Ramon Fernandez Moose Picture......


Dec 9, 2000
I sort of kind of received this picture second hand , thanks to bcat.

There is suppose to be a story to follow and now I am going to see if I can find out who Ramon is.

Thanks Chambo for posting the pic of Ramon. The story is forthcoming to the big game section. He sent it to me via snailmail from Alaska and the whole thing was soaked when it got here!! There was a note attached from the post office that something like ! "SORRY THIS WAS DAMAGED WITH WATER FROM A DOG SLED TEAM HAULING THE MAIL"
Or something like that. Ramon is sending another copy, will post it when it arrives!! bcat

If you aint the lead dog the scenery never changes

The guy is "Ray" from Alaska. The following story is as small as the moose I killed last year:

I arrived to our campsite a day before the season opened, and proceeded to unpack my ATV and trailer. The trailer consists of an angle-iron frame of rectangular shape. This frame holds a 16-gauge steel box. The box's bottom is narrow enough to fit between two ATV knobby tires, then about one inch above the tires the box widens over the tires. This wide section of the box serves as fenders. The box's side walls measure about 12" in height from the top of the trailer tires to the top edge of the box. The axle is just a piece of square steel pipe with a spindle welded at each end. This axle is in turn welded midway to the angle iron frame. The tongue is made of square pipe, and is welded to the axle, and to the front edge of the angle iron frame.

After I unpacked the ATV and trailer, I rode down the trail 500 yards to my favorite hunting spot. This spot is a rocky knob near the trail and serves as a lookout. I sit there out of view, and watch a large open field where moose sometimes browse or walk across. I turned my ATV off and walked ahead a few paces, and to my surprise there was a bull moose about 150 yards away. The moose didn't pay attention to me, but I stayed still because I didn't want to spook it. All along I was wishing to see this again the next afternoon. I stayed there for awhile, and went back to my campsite as it got dark in the evening.

My hunting partners arrived to our campsite that night. We talked about the moose I had seen, sat by the fire drinking hot cocoa, and watched the northern lights past midnight. I got up at 6:00 AM the first day of the season, and rode to my favorite hunting spot after breakfast. It was 7:00 AM when I arrived to the rocky knob. I turned my ATV off, and walked a few paces ahead to look around, and there was another bull moose a little closer than the one I had seen before.

The moose didn't seem to care I was there, and kept browsing. I could only see its antlers because of the tall brush, so I moved a little closer and stayed hidden behind a small tree. I supported the rifle on a branch, to look at the animal through the scope. I still could not take a shot at the moose, because some trees were in the way, but finally it came out to a clear spot where I could see its chest. I prefer a slightly low shot through the lungs to hit the heart, but this time I could only see a portion the chest above the heart. I took one shot, and after the recoil I saw the moose getting ready to drop. It took about a second or two after the bullet hit, and it dropped on its chest. It was 7:30 AM.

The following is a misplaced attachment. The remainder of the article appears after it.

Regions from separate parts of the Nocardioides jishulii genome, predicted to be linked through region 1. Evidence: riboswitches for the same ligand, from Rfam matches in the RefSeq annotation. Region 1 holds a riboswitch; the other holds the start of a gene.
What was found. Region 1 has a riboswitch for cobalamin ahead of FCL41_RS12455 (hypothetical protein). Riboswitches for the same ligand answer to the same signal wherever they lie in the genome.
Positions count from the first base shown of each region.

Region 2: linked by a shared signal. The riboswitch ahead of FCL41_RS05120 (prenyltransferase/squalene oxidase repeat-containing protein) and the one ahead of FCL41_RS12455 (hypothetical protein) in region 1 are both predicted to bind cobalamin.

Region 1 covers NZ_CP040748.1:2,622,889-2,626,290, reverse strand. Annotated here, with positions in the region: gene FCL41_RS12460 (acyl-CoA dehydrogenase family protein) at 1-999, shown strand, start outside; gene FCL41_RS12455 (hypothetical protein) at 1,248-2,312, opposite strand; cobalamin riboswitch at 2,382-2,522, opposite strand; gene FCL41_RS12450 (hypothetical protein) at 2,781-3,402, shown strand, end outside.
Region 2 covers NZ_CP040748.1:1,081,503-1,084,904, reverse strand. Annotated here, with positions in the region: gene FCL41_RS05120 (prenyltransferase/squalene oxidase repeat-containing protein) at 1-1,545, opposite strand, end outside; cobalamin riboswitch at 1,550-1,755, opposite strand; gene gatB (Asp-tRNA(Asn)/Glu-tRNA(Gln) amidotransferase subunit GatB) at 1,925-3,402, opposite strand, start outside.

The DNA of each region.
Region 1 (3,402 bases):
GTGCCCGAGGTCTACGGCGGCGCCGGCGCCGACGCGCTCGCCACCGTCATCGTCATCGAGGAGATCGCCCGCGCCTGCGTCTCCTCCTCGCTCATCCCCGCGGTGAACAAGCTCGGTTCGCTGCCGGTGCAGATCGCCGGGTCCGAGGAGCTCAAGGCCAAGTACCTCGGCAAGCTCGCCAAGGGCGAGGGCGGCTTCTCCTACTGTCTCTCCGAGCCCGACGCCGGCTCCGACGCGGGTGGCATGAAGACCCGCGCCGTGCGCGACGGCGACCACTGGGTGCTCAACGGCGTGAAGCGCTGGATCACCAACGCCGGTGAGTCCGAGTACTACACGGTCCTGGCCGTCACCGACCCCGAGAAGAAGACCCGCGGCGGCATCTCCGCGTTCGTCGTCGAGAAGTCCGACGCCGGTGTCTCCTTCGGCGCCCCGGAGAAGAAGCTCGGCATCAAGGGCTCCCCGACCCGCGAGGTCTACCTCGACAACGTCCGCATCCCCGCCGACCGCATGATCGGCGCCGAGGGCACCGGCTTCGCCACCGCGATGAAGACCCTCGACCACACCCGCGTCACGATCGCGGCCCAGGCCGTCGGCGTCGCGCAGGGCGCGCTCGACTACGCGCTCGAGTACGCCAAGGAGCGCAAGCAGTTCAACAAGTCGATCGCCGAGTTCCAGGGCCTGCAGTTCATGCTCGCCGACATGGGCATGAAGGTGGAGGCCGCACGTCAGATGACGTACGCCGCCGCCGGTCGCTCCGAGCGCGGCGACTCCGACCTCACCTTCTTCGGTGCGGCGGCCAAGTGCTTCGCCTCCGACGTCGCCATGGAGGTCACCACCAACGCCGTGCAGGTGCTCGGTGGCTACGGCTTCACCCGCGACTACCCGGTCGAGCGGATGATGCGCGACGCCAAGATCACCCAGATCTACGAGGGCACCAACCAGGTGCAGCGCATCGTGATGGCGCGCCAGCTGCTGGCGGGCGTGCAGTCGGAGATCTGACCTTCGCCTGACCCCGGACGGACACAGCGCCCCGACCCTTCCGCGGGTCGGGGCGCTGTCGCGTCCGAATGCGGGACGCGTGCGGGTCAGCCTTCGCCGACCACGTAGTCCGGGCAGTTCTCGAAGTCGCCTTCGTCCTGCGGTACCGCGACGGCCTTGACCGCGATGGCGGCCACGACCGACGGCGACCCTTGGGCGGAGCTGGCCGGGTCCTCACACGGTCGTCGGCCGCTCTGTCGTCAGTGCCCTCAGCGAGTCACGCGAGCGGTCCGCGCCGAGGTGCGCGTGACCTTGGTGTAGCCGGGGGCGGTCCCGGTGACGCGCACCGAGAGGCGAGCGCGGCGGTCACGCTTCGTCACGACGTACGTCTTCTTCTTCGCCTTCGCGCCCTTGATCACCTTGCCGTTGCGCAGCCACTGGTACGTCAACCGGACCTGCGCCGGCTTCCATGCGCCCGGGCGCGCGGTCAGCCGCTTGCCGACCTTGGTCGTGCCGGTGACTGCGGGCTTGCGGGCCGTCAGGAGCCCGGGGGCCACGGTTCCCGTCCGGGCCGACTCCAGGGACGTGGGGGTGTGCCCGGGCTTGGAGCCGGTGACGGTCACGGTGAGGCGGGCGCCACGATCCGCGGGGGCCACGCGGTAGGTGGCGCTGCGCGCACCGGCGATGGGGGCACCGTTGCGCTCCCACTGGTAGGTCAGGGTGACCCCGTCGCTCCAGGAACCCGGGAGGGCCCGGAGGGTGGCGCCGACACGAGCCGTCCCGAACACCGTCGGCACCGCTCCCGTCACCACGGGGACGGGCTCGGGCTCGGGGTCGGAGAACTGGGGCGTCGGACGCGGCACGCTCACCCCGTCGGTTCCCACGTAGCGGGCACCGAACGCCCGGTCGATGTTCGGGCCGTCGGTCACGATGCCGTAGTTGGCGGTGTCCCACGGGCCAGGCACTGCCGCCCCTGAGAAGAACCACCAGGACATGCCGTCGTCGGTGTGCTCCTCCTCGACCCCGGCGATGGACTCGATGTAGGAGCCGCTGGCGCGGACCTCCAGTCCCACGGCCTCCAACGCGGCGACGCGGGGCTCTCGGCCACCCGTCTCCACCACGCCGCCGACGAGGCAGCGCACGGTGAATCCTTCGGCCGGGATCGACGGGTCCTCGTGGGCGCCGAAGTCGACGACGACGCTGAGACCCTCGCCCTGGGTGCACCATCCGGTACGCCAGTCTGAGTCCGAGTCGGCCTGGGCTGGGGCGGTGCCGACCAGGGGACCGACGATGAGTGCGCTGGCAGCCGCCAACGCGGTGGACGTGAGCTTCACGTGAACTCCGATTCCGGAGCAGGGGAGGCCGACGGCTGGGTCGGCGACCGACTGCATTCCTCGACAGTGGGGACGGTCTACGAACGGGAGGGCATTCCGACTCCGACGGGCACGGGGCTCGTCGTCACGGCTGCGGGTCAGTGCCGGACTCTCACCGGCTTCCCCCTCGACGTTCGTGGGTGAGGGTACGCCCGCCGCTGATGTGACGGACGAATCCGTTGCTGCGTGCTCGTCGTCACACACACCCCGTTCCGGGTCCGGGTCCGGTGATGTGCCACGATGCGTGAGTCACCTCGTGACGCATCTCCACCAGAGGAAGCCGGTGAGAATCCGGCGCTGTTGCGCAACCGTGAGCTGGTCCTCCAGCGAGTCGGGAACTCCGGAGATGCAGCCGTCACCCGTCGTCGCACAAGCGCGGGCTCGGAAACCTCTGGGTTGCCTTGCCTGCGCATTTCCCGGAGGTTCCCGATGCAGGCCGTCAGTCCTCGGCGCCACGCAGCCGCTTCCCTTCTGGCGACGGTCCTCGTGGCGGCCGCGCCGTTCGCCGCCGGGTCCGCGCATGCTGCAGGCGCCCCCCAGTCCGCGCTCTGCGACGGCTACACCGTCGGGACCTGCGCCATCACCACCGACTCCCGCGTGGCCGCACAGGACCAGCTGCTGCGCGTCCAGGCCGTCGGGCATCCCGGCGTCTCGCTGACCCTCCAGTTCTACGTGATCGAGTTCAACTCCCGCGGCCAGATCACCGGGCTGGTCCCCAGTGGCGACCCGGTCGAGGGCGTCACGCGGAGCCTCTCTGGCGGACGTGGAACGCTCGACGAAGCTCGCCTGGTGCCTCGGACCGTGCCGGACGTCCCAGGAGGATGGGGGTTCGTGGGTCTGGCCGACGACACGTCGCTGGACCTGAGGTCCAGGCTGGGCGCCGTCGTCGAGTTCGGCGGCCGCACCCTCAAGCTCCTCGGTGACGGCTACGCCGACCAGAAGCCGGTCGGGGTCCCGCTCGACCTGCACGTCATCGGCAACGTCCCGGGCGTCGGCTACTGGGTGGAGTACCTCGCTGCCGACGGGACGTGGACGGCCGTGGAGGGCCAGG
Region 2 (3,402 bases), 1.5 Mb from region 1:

I stood there for a few minutes with my eyes glued to the spot where the moose had been before it dropped, but was now out of view in the brush. Those are a few anxious minutes, because one never knows if the animal is dead or just getting away through the tall brush. If I can't see, I always stay put listening and looking to make sure a shot animal does not sneak away. This time I walked to it 10 to 15 minutes later. By then I could tell it was dead on its side.

I have been using my own hand loads with 230-grain FS bullets. These load develops over 2,850 fps at the muzzle, and the bullet drops just a little over -7" at 300 yards. The moose was 100 yards out when I shot it through the lungs, but it didn't walk more than a couple of paces. My partners never heard the shot, so I rode to our campsite to wake them up. They still didn't believe me when I told them I had a moose down. I killed the moose about 500 yards from our campsite, but they were sound sleep and never heard the "boom" of my .338 Magnum.

One of my hunting partners killed another moose eight days later. He called his moose in, and it got so close that he could hardly pick the chest through the scope. The moose was perhaps 30 yards away when he killed it with two 7mm shots.

Anything is possible where I hunt, but I have only seen black bears and wolves. I usually see fresh grizzly tracks on the trail near my tent, but these haven't showed themselves during the day when I can see them. I have had to run black bears away from my campsite a couple of times.

A few years back a bear got some of my food near the tents, so I had to stash the rest up on some trees. Then another bear destroyed one of my tents that I had set-up about 4 miles away from my campsite. Another time a bear got on top of my car when I was sleep inside, sniffed a fishing net I had on the rack, and then just waked away when I woke up and moved out of my sleeping bag. However, I have never been charged by bears.
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